Generally, Prolog programs often fall into two parts. One is fixed
data - networks, family trees, and so on -
by structural predicates like
the other is some component which
wanders around it, changing facts, generating output,
reading input, and so on. You have already had some practice at
expressing the fixed data, and
in Lessons 7 and 8, you will get an idea
of how to do the navigation. To prepare you for this, some
examples of what you can do by
navigating are shown in the rest of this supplement.
While reading them, you may like to bear in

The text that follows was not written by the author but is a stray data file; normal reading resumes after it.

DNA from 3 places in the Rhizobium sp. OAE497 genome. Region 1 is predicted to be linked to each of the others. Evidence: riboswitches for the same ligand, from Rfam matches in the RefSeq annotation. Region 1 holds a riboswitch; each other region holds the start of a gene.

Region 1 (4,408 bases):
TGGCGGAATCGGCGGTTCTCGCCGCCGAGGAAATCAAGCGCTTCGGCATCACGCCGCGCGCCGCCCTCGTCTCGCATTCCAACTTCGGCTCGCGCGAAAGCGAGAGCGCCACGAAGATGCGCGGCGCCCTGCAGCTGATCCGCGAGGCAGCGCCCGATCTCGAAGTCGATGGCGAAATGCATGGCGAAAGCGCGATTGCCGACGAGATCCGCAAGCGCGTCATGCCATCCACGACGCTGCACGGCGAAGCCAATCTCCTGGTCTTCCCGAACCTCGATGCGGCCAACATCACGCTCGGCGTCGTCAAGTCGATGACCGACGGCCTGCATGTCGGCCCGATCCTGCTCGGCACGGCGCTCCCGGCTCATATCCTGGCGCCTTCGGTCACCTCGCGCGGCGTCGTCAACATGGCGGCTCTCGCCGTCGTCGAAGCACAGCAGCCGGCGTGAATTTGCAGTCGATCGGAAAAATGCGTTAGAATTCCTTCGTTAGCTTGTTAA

mind the following quote:
A German with starving wife and family sought assistance from the Winter Aid Fund. Entering an imposing building, he found himself facing two doors, one marked ``Party Members'', the other ``Non-Party Members''. Going through the second door he was faced with two more, one marked ``Subscribers to the Fund'', and the other ``Non-Subscribers to the Fund''. Going through the latter, he was once again faced with two more doors, and so on. After an hour or two, having come to two doors, one marked ``Single Men'', the other marked ``Family Men'', he chose the latter and found himself out in the street where he had started. A friend asked him whether he had got any help. ``No'' he said, ``but heavens, what organisation!''.